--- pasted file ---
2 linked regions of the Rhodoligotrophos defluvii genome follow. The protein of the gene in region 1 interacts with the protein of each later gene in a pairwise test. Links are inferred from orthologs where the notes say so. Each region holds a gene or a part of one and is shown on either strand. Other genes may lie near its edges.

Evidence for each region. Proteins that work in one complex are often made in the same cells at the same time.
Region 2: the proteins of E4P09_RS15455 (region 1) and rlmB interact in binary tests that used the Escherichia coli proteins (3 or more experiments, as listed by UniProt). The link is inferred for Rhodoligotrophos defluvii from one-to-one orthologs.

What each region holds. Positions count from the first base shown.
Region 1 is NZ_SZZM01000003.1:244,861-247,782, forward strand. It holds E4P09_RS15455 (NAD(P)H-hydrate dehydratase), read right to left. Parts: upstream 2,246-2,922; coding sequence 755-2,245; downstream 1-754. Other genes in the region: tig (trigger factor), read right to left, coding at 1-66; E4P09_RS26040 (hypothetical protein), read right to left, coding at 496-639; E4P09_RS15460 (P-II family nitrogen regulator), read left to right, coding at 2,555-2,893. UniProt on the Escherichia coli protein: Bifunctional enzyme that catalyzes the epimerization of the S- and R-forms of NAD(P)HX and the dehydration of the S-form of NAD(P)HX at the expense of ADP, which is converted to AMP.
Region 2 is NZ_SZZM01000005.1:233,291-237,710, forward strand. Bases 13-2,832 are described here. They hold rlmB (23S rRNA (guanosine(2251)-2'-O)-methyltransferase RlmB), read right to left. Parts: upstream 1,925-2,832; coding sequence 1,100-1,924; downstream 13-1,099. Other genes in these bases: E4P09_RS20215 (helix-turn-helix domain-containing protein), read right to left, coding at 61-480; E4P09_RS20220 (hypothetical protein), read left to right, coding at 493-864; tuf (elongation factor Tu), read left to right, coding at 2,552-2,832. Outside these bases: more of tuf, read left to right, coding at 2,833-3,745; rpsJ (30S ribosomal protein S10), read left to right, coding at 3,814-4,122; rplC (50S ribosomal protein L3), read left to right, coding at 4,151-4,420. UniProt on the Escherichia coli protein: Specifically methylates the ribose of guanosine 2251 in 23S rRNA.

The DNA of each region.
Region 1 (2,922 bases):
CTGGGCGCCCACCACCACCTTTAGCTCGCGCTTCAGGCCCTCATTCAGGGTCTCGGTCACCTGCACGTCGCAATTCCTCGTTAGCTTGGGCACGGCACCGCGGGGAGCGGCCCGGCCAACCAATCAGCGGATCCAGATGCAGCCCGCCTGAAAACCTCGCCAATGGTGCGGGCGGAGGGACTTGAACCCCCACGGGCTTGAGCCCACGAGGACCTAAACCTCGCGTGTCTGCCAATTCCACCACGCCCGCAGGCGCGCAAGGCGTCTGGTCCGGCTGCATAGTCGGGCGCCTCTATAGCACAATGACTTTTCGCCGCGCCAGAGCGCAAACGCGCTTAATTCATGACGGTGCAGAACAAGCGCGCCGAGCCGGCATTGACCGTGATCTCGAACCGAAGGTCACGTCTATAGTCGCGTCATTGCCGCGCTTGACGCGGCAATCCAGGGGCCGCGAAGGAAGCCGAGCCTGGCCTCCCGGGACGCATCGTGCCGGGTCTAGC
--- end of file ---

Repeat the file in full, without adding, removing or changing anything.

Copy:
2 linked regions of the Rhodoligotrophos defluvii genome follow. The protein of the gene in region 1 interacts with the protein of each later gene in a pairwise test. Links are inferred from orthologs where the notes say so. Each region holds a gene or a part of one and is shown on either strand. Other genes may lie near its edges.

Evidence for each region. Proteins that work in one complex are often made in the same cells at the same time.
Region 2: the proteins of E4P09_RS15455 (region 1) and rlmB interact in binary tests that used the Escherichia coli proteins (3 or more experiments, as listed by UniProt). The link is inferred for Rhodoligotrophos defluvii from one-to-one orthologs.

What each region holds. Positions count from the first base shown.
Region 1 is NZ_SZZM01000003.1:244,861-247,782, forward strand. It holds E4P09_RS15455 (NAD(P)H-hydrate dehydratase), read right to left. Parts: upstream 2,246-2,922; coding sequence 755-2,245; downstream 1-754. Other genes in the region: tig (trigger factor), read right to left, coding at 1-66; E4P09_RS26040 (hypothetical protein), read right to left, coding at 496-639; E4P09_RS15460 (P-II family nitrogen regulator), read left to right, coding at 2,555-2,893. UniProt on the Escherichia coli protein: Bifunctional enzyme that catalyzes the epimerization of the S- and R-forms of NAD(P)HX and the dehydration of the S-form of NAD(P)HX at the expense of ADP, which is converted to AMP.
Region 2 is NZ_SZZM01000005.1:233,291-237,710, forward strand. Bases 13-2,832 are described here. They hold rlmB (23S rRNA (guanosine(2251)-2'-O)-methyltransferase RlmB), read right to left. Parts: upstream 1,925-2,832; coding sequence 1,100-1,924; downstream 13-1,099. Other genes in these bases: E4P09_RS20215 (helix-turn-helix domain-containing protein), read right to left, coding at 61-480; E4P09_RS20220 (hypothetical protein), read left to right, coding at 493-864; tuf (elongation factor Tu), read left to right, coding at 2,552-2,832. Outside these bases: more of tuf, read left to right, coding at 2,833-3,745; rpsJ (30S ribosomal protein S10), read left to right, coding at 3,814-4,122; rplC (50S ribosomal protein L3), read left to right, coding at 4,151-4,420. UniProt on the Escherichia coli protein: Specifically methylates the ribose of guanosine 2251 in 23S rRNA.

The DNA of each region.
Region 1 (2,922 bases):
CTGGGCGCCCACCACCACCTTTAGCTCGCGCTTCAGGCCCTCATTCAGGGTCTCGGTCACCTGCACGTCGCAATTCCTCGTTAGCTTGGGCACGGCACCGCGGGGAGCGGCCCGGCCAACCAATCAGCGGATCCAGATGCAGCCCGCCTGAAAACCTCGCCAATGGTGCGGGCGGAGGGACTTGAACCCCCACGGGCTTGAGCCCACGAGGACCTAAACCTCGCGTGTCTGCCAATTCCACCACGCCCGCAGGCGCGCAAGGCGTCTGGTCCGGCTGCATAGTCGGGCGCCTCTATAGCACAATGACTTTTCGCCGCGCCAGAGCGCAAACGCGCTTAATTCATGACGGTGCAGAACAAGCGCGCCGAGCCGGCATTGACCGTGATCTCGAACCGAAGGTCACGTCTATAGTCGCGTCATTGCCGCGCTTGACGCGGCAATCCAGGGGCCGCGAAGGAAGCCGAGCCTGGCCTCCCGGGACGCATCGTGCCGGGTCTAGC